Your friends and family called you crazy. Your classmates knew they’d had enough seat-filling, fee-driven education for a lifetime the day they received their Bachelor’s Degree. Some even stayed to what they saw as the bitter end: the Master’s degree, mostly because they found out that a BA in Philosophy didn’t translate well in an office environment. After all, who wants to have a desk beside someone waxing lyrical about the complexities of human identity and noting your lunch-time eating habits as some underlying Freudian anomaly? But you? Even your Master’s degree didn’t satisfy your insatiable need for academic pursuits. The mediocre word count of your thesis left you yearning for more space to express your genius. As a result, you took the narrow, lonely path of even more study. While you spend your days scratching your head in confusion wondering how you got here, here is a list to show why maybe you’re not as insane as they all thought.
1. You get to be an expert in the most random topics
The possibilities are endless. The more specific the better. Why settle for twentieth century literature when there is an obvious gap in knowledge about twentieth-century-feminist-marxist -ecocritical-colonial Spanish literature, for example.
2. You get to wear eccentric clothes
Your students will be in awe of how distinguished you look. Your colleagues may wonder what the yellow-green stains are on your brown corduroy trousers, but nothing deters you from promoting a wardrobe which reflects your dedicated lifestyle. How does anyone pursuing the hidden depths of dusty book-shelved knowledge have time to wash or iron clothes? How can someone reflecting about the post-modern ramifications embedded in culture be concerned with colour co-ordinating their socks?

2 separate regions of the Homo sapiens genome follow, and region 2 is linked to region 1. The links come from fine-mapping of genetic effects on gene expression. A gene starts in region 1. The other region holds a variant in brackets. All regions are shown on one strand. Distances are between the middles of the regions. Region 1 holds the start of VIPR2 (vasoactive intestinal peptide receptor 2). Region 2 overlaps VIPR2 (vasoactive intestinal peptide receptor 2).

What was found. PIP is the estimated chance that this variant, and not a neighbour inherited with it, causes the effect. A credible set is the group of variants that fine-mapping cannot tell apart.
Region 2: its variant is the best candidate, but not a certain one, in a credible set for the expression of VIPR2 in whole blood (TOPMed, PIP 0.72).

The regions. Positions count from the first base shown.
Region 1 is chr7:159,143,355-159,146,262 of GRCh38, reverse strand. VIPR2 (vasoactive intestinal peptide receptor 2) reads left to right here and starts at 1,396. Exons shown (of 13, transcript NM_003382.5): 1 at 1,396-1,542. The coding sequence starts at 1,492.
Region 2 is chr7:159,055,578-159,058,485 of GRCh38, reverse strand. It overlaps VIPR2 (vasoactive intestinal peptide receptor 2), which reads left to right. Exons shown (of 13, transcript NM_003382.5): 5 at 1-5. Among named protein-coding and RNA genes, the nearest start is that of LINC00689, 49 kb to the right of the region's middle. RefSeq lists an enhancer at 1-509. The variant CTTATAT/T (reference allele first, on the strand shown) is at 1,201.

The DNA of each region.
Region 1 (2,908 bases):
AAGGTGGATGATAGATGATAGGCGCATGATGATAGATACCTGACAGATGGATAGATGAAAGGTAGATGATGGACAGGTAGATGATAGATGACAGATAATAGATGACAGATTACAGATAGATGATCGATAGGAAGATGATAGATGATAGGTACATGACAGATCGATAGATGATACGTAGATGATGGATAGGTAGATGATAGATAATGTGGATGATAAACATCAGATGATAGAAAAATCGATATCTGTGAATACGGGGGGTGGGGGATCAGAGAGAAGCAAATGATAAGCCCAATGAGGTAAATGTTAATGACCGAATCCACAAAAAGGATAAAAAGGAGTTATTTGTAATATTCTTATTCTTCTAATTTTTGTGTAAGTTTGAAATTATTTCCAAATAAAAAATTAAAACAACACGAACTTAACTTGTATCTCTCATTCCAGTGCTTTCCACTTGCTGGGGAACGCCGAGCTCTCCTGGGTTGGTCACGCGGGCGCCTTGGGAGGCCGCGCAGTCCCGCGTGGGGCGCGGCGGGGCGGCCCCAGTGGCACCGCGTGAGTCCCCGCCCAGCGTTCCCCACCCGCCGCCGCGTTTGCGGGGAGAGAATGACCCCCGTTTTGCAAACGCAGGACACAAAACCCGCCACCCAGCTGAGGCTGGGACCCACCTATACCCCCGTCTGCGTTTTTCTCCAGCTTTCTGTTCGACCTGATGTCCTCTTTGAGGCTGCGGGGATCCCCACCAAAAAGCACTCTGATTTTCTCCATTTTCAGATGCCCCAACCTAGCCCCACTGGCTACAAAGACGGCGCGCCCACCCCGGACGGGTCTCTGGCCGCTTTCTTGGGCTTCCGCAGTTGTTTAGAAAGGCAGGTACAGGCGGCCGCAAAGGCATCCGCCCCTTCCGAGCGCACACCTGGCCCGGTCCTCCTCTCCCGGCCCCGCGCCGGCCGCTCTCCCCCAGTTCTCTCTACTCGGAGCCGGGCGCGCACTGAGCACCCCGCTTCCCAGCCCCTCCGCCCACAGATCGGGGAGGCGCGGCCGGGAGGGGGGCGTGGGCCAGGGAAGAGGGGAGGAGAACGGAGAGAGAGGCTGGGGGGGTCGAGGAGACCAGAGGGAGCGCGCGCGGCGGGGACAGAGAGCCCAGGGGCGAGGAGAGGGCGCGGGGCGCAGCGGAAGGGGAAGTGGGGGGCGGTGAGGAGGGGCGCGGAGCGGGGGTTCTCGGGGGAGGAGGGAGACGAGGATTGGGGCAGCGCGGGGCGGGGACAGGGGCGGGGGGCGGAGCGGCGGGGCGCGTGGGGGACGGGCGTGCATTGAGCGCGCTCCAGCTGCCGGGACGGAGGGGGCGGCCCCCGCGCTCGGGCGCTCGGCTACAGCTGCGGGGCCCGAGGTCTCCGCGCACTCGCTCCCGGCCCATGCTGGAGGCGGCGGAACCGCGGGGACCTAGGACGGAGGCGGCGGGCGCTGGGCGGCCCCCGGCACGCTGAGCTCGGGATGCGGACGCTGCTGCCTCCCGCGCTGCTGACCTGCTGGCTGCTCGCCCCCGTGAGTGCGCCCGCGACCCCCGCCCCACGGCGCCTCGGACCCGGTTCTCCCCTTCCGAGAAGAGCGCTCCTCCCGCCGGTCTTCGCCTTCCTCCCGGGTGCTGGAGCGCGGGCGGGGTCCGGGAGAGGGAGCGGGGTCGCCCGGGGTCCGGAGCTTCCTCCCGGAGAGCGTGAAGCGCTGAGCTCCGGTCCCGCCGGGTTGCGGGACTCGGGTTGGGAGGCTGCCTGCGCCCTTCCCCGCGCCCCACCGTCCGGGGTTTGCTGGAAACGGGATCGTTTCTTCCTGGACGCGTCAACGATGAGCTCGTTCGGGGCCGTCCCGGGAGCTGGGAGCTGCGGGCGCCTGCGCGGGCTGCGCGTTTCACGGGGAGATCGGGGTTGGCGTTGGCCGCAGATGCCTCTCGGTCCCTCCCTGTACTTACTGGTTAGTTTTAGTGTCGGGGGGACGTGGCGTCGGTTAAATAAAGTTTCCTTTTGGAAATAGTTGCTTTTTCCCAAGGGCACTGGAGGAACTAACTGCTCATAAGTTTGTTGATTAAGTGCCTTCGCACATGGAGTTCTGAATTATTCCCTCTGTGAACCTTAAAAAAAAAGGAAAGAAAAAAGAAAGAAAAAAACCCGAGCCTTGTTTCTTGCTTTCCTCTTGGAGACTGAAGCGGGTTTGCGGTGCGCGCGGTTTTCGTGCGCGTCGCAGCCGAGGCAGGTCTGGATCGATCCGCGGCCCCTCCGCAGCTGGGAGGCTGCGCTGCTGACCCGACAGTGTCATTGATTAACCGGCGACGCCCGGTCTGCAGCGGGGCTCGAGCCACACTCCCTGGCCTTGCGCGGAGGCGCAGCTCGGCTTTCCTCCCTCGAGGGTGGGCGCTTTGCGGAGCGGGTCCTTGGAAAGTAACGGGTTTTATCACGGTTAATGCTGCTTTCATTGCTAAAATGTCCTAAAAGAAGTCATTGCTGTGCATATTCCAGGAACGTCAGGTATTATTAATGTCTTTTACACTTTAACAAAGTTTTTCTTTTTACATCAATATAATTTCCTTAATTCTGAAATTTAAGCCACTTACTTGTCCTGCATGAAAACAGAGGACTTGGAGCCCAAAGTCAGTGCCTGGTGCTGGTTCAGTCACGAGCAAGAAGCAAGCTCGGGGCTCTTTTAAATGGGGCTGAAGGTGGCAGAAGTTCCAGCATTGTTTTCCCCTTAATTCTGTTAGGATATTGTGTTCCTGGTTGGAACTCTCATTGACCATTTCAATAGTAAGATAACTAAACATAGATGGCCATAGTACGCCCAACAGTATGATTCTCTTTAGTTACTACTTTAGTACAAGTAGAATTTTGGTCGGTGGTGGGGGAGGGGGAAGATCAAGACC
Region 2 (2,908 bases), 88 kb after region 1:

3. Coffee breaks can be written off as important meetings
Yes! Lots of coffee. Just make sure to have it with colleagues who are also your friends. If anyone sees you, you can pull out a module handbook from your canvas satchel and pretend to be going over the assessment requirements.
4. You get to go on sabbatical
What other job allows periodical rests from work on top of your usual holidays? All you have to do is say you’re working on your book or a new article and voila; more paid holidays!
5. You get to attend conferences on the university's budget
While the conference itself may be dull, what better way of taking a well-earned break from those pesky students than signing up to go to a 3 day conference in Hawaii? Keep your receipts and they can be claimed back at the university’s expense, as long as you remember to take some notes to prove you didn’t spend all your time sipping cocktails on the beach.
6. The university life isn't technically nine to five
You’re supposed to be on campus for the standard forty hour week, but who follows these rules anyway? Most universities don’t have more than twenty teaching hours per week. With the department head busy signing off on budgets and regulations, who will notice you slipping out of your office and back home to do work in the comfort of your pyjamas?
7. There's a campus bar
In between classes, who’s to say you can’t fly into the bar for a quick pint? No doubt your afternoon classes will be full of giggles.
8. You get to moan about students
What do these needy students expect? Consultation hours? Being there at their beck and call? To avoid added stresses like these, just make sure to never respond to your emails or be in your office. Run and hide in the shady corner of the campus bar.
9. You have control over when you have to be pestered by students.
Ok, so maybe on occasion you do have to encounter a student or two, but what better way than posting consultation hours on your office door? Every university is different, but it’s usually only two or three hours a week where you have to make yourself available for the inevitable knock-on-the-door. Just be clever about it: schedule it for Friday afternoons when all the students have gone home for the weekend. Just sit in your office for a few hours and drink more coffee while staring out the window, zombie-like.
10. You get to go to wine and cheese parties
And finally, topping off the list is possibly the most wonderful thing about being a lecturer; who doesn’t enjoy a good cheeseboard, after all?
When you look at it like this, maybe the choice to go down the academic route isn’t such a crazy one after all.